The fapply function applies formatting to a vector.

fapply(x, format = NULL, width = NULL, justify = NULL)



A vector, factor, or list to apply the format to.


A format to be applied.


The desired character width of the formatted vector. Default value is NULL, meaning the vector will be variable width.


Whether to justify the return vector. Valid values are 'left', 'right', 'center', 'centre', or 'none'.


A vector of formatted values.


The fapply function accepts several types of formats: formatting strings, named vectors, vectorized functions, or user-defined formats. It also accepts a formatting list, composed of any of the previous types. The function will first determine the type of format, and then apply the format in the appropriate way. Results are returned as a vector.

The function also has parameters for width and justification.

Parameters may also be passed as attributes on the vector. See the fattr function for additional information on setting formatting attributes.

Types of Formats

The fapply function will process any of the following types of formats:

  • Formatting string: A single string will be interpreted as a formatting string. See the FormattingStrings documentation for further details.

  • Named vector: A named vector can serve as a lookup list or decode for a vector. You can use a named vector to perform simple lookups on character vectors.

  • Format object: A format object may be created using the value function. The format object is included in the fmtr package, and is specially designed for data categorization.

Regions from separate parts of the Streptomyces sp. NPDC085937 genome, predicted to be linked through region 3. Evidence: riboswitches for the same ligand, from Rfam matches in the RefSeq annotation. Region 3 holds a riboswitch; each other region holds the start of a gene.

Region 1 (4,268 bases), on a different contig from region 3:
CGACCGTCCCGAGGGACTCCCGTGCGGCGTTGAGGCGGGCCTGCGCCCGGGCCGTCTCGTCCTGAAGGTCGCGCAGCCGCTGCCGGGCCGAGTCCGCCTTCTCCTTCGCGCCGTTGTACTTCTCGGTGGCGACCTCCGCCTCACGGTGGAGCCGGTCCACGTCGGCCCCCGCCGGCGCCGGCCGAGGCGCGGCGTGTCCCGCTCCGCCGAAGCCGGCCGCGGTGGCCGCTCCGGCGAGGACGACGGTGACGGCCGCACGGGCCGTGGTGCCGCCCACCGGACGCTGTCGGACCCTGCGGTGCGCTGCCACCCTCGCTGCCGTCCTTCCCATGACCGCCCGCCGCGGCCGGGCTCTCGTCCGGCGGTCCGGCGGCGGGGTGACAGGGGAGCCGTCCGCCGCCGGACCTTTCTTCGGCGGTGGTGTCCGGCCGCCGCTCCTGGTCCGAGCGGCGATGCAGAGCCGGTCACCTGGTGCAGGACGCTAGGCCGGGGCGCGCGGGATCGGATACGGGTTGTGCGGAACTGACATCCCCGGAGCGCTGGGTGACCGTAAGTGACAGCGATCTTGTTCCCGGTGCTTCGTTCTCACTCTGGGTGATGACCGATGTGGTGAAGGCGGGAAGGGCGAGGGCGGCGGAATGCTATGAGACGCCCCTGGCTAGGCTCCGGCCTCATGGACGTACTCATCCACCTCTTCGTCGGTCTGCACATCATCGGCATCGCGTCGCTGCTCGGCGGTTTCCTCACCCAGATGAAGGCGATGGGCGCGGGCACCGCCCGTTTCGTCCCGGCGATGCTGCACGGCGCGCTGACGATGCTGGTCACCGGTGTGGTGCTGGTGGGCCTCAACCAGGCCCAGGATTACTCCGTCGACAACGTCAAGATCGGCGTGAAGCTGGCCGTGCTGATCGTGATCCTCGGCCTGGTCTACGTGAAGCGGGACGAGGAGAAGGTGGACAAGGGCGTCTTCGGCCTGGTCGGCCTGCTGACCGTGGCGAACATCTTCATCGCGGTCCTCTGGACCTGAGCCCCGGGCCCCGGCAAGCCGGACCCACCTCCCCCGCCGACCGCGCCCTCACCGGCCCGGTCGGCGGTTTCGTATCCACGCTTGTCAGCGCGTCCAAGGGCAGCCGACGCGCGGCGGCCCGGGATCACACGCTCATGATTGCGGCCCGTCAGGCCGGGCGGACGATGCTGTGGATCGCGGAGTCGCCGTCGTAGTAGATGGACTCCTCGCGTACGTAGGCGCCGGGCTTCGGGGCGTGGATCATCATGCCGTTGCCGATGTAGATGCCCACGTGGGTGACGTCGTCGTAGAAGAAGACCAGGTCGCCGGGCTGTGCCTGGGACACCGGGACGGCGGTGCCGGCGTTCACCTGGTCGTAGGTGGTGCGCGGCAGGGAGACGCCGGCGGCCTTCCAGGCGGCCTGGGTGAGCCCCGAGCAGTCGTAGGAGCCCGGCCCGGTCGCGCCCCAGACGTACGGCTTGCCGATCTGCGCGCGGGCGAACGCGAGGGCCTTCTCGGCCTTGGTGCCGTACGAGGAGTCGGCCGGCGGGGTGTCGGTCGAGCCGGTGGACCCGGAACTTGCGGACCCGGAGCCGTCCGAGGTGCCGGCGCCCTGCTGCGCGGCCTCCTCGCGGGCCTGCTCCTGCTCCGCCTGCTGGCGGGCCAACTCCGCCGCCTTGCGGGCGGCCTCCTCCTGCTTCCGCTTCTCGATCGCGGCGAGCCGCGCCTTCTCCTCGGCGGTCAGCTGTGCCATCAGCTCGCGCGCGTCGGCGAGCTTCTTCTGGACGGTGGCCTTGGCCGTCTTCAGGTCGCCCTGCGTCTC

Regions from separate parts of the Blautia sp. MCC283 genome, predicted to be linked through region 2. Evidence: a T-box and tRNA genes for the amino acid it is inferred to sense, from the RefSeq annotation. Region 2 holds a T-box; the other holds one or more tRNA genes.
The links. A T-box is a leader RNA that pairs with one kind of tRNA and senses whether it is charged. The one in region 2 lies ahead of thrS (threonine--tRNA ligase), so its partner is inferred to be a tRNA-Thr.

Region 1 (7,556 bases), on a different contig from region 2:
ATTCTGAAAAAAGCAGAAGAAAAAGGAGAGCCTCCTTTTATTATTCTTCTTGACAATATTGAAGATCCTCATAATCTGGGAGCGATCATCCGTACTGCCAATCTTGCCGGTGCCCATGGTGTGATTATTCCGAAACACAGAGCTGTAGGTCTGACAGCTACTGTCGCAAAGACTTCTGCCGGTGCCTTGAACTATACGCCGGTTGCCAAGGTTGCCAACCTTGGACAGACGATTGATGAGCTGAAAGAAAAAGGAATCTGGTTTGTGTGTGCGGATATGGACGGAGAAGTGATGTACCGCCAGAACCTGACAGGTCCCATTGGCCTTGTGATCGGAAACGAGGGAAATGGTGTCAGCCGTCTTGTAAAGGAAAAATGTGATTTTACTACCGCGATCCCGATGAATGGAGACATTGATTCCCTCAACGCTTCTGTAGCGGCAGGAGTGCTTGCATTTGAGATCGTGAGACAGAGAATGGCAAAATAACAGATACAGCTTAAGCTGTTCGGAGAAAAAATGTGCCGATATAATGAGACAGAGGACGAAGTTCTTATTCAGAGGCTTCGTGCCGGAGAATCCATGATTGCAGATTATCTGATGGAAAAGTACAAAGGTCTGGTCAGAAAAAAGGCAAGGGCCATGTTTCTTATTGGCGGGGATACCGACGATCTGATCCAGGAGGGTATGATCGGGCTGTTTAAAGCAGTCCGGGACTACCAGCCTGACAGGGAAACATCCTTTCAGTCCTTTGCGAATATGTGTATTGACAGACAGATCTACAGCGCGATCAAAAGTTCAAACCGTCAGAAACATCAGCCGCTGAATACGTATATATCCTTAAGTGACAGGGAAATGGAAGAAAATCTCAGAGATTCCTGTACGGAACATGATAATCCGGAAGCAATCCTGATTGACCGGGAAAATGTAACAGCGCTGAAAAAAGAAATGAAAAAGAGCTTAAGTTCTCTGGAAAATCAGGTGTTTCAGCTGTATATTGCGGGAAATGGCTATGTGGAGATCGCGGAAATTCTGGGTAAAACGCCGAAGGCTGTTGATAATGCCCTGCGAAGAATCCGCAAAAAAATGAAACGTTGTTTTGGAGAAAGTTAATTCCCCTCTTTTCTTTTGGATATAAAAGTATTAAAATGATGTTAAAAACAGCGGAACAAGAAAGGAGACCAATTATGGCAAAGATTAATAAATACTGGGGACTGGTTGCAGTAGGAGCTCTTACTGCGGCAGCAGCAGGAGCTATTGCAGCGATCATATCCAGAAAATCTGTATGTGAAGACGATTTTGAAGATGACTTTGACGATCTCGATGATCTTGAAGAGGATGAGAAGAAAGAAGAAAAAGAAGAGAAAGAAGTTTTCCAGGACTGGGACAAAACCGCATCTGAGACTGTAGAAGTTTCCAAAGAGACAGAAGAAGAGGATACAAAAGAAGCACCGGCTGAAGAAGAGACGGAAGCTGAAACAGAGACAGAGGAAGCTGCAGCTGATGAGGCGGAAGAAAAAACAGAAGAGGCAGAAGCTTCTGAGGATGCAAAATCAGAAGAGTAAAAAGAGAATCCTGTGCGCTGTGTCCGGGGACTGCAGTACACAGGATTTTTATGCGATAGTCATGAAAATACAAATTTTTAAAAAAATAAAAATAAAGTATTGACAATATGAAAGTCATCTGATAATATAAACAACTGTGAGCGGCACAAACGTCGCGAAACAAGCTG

• Vectorized formatting function: A vectorized function provides the most flexibility and power over your formatting. You can use an existing formatting function from any package, or create your own vectorized formatting function using Vectorize.

fapply will also accept a formatting list, which can contain any number of formats from the above list. To create a formatting list, see the flist function.

See also

fcat to create a format catalog, value to define a format, fattr to easily set the formatting attributes of a vector, and flist to define a formatting list. Also see fdata to apply formats to an entire data frame, and FormattingStrings for how to define a formatting string.


## Example 1: Formatting string ##
v1 <- c(1.235, 8.363, 5.954, 2.465)

# Apply string format.
fapply(v1, "%.1f")

## Example 2: Named vector ##
# Set up vector
v2 <- c("A", "B", "C", "B")

# Set up named vector for formatting
fmt2 <- c(A = "Vector Label A", B = "Vector Label B", C = "Vector Label C")

# Apply format to vector
fapply(v2, fmt2)

## Example 3: User-defined format ##
# Define format
fmt3 <- value(condition(x == "A", "Format Label A"),
              condition(x == "B", "Format Label B"), 
              condition(TRUE, "Format Other"))
# Apply format to vector
fapply(v2, fmt3)

## Example 4: Formatting function ##
# Set up vectorized function
fmt4 <- Vectorize(function(x) {

  if (x %in% c("A", "B"))
    ret <- paste("Function Label", x)
    ret <- "Function Other" 

# Apply format to vector
fapply(v2, fmt4)

## Example 5: Formatting List - Row Type ##
# Set up data
# Notice each row has a different data type
v3 <- list(2841.258, "H", Sys.Date(),
           "L", Sys.Date() + 60, 1382.8865)
v4 <- c("int", "char", "date", "char", "date", "int")

# Create formatting list
lst <- flist(type = "row", lookup = v4,
       int = function(x) format(x, digits = 2, nsmall = 1, 
       char = value(condition(x == "H", "High"),
                     condition(x == "L", "Low"),
                     condition(TRUE, "NA")),
       date = "%d%b%Y")

# Apply formatting list to vector
fapply(v3, lst)

## Example 6: Formatting List - Column Type ##
# Set up data
v5 <- c(Sys.Date(), Sys.Date() + 30, Sys.Date() + 60)

# Create formatting list
lst <- flist("%B", "This month is: %s", type = "column")

# Apply formatting list to vector
fapply(v5, lst)